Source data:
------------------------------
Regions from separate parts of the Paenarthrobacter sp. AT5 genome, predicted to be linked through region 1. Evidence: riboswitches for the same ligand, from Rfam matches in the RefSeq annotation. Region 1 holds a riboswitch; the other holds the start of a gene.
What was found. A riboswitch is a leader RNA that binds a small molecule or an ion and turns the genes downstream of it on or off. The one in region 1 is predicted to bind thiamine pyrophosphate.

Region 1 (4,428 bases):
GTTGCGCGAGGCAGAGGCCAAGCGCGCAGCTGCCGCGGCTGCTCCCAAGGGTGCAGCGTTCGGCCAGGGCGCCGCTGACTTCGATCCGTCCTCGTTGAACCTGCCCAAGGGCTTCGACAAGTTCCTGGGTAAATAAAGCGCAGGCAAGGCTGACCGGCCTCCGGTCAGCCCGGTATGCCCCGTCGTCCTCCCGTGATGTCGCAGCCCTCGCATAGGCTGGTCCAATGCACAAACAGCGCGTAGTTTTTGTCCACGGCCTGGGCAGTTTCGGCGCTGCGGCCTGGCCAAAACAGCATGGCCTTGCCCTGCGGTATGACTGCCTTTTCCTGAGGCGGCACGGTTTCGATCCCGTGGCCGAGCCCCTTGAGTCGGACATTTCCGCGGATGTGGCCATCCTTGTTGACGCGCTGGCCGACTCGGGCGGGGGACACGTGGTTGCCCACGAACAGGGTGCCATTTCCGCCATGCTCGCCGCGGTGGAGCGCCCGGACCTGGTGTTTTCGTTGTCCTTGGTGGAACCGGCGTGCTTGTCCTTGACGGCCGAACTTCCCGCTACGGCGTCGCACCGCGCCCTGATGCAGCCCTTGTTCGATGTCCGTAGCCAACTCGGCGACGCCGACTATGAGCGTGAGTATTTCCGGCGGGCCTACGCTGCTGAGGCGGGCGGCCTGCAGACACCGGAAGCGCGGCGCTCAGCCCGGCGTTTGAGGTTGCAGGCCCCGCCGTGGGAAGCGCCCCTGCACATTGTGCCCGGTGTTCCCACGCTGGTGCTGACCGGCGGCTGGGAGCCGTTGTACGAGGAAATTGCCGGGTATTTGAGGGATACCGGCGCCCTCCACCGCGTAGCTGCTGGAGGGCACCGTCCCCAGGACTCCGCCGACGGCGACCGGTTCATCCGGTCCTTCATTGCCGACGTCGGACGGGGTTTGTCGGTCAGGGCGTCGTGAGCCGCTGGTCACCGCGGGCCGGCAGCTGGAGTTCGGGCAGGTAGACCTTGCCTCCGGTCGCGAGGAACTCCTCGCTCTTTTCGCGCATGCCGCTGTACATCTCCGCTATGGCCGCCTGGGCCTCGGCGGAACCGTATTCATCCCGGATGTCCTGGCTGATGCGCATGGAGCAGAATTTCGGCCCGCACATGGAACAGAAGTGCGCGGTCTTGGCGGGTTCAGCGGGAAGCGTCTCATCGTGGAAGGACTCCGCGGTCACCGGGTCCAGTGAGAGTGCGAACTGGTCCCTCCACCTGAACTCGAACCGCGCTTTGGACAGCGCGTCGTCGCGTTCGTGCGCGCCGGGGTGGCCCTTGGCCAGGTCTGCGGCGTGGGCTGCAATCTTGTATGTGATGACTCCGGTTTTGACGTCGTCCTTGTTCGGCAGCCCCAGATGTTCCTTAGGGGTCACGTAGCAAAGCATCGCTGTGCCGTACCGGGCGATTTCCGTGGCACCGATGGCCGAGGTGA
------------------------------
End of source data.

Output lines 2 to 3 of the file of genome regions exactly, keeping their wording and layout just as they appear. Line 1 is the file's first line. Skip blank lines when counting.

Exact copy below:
What was found. A riboswitch is a leader RNA that binds a small molecule or an ion and turns the genes downstream of it on or off. The one in region 1 is predicted to bind thiamine pyrophosphate.

Region 1 (4,428 bases):